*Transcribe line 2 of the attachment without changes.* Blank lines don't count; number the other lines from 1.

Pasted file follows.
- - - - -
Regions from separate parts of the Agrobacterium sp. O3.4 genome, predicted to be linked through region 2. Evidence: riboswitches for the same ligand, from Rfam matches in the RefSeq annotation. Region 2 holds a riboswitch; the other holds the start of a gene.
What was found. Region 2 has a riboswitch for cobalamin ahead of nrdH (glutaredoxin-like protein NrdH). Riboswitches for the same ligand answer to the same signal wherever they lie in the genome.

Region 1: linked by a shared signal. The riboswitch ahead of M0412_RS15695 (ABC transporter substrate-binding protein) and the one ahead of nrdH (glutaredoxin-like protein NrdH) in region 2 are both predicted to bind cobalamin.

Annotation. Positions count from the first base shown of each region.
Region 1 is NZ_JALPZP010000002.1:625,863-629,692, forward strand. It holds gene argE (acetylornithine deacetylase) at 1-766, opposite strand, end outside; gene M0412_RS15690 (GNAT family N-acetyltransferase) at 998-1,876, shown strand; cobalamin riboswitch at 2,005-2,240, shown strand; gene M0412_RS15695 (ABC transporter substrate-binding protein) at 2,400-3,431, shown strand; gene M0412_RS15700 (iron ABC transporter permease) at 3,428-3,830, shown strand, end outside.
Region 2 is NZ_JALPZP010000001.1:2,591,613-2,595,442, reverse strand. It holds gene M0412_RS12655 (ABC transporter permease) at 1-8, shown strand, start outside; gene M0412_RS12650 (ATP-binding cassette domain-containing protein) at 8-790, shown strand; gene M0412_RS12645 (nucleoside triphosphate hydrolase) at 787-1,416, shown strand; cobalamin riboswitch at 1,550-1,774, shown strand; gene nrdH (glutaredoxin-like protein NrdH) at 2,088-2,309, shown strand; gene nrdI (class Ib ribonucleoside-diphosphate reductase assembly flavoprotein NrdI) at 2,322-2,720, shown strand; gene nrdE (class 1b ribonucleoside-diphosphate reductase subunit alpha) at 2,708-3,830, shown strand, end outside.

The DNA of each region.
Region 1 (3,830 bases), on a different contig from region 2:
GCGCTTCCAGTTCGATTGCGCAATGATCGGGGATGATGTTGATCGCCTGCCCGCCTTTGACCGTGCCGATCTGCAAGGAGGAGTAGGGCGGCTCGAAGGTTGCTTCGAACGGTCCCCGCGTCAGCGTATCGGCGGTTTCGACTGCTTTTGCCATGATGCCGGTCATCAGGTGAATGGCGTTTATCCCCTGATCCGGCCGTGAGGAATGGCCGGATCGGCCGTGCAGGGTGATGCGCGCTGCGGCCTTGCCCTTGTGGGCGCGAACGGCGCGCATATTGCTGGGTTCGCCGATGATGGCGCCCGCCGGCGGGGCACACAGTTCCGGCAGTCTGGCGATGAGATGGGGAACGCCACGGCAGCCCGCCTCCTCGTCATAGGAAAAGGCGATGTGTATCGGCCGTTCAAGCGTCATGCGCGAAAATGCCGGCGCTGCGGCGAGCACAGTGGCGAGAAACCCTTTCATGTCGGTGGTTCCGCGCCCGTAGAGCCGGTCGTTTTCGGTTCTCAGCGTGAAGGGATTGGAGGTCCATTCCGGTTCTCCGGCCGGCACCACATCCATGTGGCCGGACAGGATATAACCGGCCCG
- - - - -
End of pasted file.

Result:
What was found. Region 2 has a riboswitch for cobalamin ahead of nrdH (glutaredoxin-like protein NrdH). Riboswitches for the same ligand answer to the same signal wherever they lie in the genome.